Health Care

Health care is a fundamental human right and the payment for it a Natural Monopoly. Therefore the Globality will manage health care, including dental, hearing, vision, mental health care including addiction treatment, and maternity care including free access to birth control, for all The People.

There is no point in arguing the “fundamental human right” aspect of this as it has already been decided: Show up at any hospital emergency room in any city in the world with a serious injury, and you will be treated regardless of health insurance or even citizenship. The issues with addiction and mental illness are even more clear cut: Besides the “humane treatment is a requirement” justification, it makes better financial sense to treat people before they commit crimes or become wholly dependent on The People. Otherwise we not only incur the cost of treating the original condition, but also the additional cost of institutionalization. This being the case, all that’s really left is to figure out the most efficient way to provide for these things.

The concept of Natural Monopoly also applies anywhere The People have decided that a product or service is a fundamental human right, such as health care, pensions, and income protection. It cannot be expected that competition from capitalist forces will form naturally in these areas and so it must be managed by The People. Competition is nevertheless still necessary, and so current practices of establishing large government bureaucracies to perform the work or attempt to calculate and then dictate payment rates (a la the US Medicare reimbursement system) should not be acceptable. Instead, social engineering techniques must be used to design systems that provides the efficiency gained from competition while still guaranteeing a standard level of service. For example, administration of benefits can be sent out for competitive bidding on a Locality level, and contracts for medical services can be bid on in areas where competition can naturally be found. The resulting reimbursement rates would be the same for those services used in areas where competition available.

Yes, this means that in areas with a sufficient number of doctors an individual may have to see different doctors for different types of services or pay a differential if they prefer to see some particular doctor. For example, if one network/group of doctors determines that they can do annual physicals more cheaply than the competition, that group’s bid will define the reimbursement rate for that service, with the individual given the choice of using a doctor in that network with only the normal (nominal) co-pay or paying the difference between the standard reimbursement rate and the rate being charged by their doctor of choice. This will of course require complete portability of medical records, but that is a necessary feature of any advanced health care system and so is not an unreasonable requirement. Management and disclosure of services and reimbursement rates must be done publicly to support competition as much as possible. If an individual knows the medical code for a treatment they need, perhaps determined by reviewing their own medical records, they should be able to use The System to find the practitioners near them that offer this service and the cost they’d pay to use each of them. The System will also be used to review the service received to ensure quality and consistency between vendors (including the ability to calculate and publish treatment success rates) and for fraud detection: Individuals must be able to review their medical records and services that have been billed in their name and flag them for outside review, for which they might receive a bounty if there are discrepancies.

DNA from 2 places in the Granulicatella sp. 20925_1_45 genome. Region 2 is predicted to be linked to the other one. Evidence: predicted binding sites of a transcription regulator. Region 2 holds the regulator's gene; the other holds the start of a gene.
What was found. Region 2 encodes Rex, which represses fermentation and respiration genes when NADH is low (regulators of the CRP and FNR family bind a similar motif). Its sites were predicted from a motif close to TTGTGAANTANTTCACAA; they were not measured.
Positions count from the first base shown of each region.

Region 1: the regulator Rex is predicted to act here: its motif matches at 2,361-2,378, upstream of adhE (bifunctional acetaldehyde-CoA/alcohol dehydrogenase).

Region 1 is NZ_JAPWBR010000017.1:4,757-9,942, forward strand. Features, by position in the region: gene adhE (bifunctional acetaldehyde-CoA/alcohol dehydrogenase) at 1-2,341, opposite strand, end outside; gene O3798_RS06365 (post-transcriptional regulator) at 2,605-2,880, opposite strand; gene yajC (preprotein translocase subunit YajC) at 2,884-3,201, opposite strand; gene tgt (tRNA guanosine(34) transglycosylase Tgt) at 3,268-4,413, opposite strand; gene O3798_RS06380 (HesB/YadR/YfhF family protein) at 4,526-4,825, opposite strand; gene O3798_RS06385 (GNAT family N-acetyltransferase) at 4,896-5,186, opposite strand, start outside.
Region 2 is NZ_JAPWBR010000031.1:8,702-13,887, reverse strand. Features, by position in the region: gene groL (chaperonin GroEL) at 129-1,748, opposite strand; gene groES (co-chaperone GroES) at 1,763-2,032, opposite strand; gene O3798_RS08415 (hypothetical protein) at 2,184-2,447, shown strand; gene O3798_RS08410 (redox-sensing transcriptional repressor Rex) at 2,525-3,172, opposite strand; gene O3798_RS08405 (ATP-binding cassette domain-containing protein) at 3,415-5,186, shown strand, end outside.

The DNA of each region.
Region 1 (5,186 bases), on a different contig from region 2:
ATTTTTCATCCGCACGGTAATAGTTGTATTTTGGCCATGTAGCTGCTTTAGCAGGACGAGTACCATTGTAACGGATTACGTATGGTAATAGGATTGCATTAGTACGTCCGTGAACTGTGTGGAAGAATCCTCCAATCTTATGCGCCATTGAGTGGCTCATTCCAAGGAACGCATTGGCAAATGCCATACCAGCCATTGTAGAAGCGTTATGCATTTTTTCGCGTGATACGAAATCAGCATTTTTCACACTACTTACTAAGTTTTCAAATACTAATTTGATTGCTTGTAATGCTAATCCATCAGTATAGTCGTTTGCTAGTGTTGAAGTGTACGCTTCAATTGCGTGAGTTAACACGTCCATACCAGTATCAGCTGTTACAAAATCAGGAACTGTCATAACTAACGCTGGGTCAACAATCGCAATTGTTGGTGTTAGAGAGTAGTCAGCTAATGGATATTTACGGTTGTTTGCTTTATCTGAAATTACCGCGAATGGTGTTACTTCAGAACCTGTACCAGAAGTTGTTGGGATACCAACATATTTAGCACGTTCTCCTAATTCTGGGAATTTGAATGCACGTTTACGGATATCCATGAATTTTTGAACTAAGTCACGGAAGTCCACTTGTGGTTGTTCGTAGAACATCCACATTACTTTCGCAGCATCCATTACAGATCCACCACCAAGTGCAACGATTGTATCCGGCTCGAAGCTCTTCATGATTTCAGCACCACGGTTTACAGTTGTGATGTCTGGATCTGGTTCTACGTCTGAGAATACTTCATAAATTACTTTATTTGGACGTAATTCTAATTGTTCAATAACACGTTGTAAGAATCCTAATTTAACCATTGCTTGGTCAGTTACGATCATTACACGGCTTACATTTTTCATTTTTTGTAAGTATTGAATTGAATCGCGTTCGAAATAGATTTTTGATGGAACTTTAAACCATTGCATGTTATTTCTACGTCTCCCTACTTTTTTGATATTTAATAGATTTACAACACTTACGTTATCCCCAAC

Social engineering will play a large role in designing this system to maximize its quality and efficiency. For example, co-pays must be required for most services, and should be set high enough to discourage waste but not so high as to discourage proper use of the system to address small problems before they become big ones. There must be an emphasis on preventative care, possibly including financial incentives to ensure healthy habits (e.g., possibly tied into the GSF (Defense and Disaster Relief) service requirement).

A person’s body is their own, and what to do with it is entirely their own decision. This applies most particularly in the realm of medical intervention including Do Not Resuscitate (DNR) directives and suicide (physician assisted or otherwise).

This directive also applies to children, for whom health care decisions, including vaccination schedules, circumcision (male or female), and any other medical treatments shall be governed by statutes defined by The People. As specified in the provisions of the Code in Children and Families, children are not the possessions of their parents and so allowing parents to make decisions that are against the best interests of the children (e.g., Female Genital Mutilation) and denial of vaccinations or other medical care) is unfair to those children. They must therefore be regulated by The People.

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